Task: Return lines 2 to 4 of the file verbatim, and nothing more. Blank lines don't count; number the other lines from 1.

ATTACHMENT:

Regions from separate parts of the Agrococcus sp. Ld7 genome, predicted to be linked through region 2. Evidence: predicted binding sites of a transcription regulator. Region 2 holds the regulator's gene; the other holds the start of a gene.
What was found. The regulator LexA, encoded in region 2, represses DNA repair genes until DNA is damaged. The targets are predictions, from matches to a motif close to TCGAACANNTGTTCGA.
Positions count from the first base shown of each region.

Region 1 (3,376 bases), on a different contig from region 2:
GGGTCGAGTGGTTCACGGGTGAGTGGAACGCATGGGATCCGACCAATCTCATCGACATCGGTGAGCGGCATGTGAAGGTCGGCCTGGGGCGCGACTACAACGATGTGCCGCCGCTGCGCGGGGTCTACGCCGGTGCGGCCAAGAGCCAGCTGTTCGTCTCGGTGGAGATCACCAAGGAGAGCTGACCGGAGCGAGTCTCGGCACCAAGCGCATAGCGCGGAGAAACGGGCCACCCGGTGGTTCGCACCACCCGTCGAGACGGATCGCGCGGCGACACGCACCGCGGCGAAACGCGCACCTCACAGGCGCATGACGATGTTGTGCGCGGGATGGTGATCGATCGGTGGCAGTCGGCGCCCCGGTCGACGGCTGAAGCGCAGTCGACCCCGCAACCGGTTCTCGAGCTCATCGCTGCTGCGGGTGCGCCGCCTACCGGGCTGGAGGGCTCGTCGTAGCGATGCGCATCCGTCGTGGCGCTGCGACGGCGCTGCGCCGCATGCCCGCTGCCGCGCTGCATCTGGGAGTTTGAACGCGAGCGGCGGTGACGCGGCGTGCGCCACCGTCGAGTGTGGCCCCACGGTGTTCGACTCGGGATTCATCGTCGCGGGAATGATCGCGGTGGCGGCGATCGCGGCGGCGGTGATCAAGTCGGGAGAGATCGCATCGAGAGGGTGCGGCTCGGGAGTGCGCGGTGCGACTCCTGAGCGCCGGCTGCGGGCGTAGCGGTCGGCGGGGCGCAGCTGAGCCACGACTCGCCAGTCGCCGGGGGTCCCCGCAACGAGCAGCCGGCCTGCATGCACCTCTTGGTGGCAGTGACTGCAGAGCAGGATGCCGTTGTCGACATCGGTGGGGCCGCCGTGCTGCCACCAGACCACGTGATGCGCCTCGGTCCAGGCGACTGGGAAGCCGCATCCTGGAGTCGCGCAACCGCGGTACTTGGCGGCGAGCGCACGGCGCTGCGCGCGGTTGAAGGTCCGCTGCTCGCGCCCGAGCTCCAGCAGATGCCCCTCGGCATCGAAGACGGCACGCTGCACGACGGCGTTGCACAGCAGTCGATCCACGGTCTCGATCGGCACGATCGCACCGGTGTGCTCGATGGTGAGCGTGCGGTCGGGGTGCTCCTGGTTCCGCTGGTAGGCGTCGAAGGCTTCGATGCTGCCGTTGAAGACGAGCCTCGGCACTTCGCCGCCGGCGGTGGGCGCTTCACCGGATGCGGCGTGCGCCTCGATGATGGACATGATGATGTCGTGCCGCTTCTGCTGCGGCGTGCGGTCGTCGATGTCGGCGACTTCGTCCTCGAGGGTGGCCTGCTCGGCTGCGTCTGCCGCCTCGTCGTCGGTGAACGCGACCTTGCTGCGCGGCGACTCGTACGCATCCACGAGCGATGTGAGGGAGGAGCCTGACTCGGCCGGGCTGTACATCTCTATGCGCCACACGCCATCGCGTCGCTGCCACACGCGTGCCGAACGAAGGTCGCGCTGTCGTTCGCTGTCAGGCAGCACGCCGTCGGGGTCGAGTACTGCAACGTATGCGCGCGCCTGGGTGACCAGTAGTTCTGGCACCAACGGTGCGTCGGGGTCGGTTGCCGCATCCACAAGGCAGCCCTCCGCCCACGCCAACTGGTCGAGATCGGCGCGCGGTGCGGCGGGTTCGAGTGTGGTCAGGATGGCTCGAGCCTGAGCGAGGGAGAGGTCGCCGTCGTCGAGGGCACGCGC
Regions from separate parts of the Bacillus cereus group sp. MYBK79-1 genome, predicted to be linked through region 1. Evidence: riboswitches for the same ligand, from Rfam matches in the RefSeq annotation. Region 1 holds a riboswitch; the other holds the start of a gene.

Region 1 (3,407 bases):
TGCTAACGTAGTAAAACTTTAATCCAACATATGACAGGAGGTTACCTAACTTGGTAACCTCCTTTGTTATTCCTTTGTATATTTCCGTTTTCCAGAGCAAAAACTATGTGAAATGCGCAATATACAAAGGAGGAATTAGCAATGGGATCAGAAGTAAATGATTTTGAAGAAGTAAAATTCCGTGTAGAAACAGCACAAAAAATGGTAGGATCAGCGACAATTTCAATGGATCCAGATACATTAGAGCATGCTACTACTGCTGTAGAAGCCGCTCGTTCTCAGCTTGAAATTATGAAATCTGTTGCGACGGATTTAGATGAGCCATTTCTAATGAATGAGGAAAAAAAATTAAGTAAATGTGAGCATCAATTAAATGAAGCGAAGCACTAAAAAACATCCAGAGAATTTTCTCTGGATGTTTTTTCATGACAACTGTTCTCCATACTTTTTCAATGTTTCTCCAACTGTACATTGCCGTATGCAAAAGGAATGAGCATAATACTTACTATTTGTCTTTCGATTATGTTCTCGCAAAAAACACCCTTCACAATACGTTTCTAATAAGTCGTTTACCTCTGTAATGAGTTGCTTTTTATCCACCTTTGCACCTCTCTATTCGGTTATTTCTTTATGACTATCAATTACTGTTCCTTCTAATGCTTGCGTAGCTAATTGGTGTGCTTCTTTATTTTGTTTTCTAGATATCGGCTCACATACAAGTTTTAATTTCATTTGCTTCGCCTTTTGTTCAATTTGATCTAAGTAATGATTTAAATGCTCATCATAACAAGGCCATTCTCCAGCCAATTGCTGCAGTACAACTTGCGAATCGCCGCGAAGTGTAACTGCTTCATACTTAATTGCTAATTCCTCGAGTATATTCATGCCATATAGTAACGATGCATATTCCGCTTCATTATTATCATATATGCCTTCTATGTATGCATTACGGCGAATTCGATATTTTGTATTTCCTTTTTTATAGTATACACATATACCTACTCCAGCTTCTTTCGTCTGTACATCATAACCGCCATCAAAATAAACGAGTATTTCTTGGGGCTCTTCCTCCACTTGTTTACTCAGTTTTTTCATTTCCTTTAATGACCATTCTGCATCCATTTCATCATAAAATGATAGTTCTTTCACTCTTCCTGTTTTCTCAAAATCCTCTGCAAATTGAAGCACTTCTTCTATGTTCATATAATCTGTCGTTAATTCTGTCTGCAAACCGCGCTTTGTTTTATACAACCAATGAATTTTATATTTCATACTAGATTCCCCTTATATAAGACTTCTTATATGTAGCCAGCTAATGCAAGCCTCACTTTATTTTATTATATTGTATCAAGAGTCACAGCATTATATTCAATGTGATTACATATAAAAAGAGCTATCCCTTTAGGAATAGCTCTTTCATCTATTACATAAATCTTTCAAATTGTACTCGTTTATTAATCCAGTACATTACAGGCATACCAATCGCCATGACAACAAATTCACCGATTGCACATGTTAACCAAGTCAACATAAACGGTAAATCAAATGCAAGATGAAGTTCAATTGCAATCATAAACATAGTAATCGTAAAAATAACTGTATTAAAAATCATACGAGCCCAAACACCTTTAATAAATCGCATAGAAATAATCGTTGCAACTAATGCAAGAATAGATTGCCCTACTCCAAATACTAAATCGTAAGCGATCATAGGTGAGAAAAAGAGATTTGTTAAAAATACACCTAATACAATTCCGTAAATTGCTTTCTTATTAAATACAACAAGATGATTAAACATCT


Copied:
What was found. The regulator LexA, encoded in region 2, represses DNA repair genes until DNA is damaged. The targets are predictions, from matches to a motif close to TCGAACANNTGTTCGA.
Positions count from the first base shown of each region.

Region 1 (3,376 bases), on a different contig from region 2: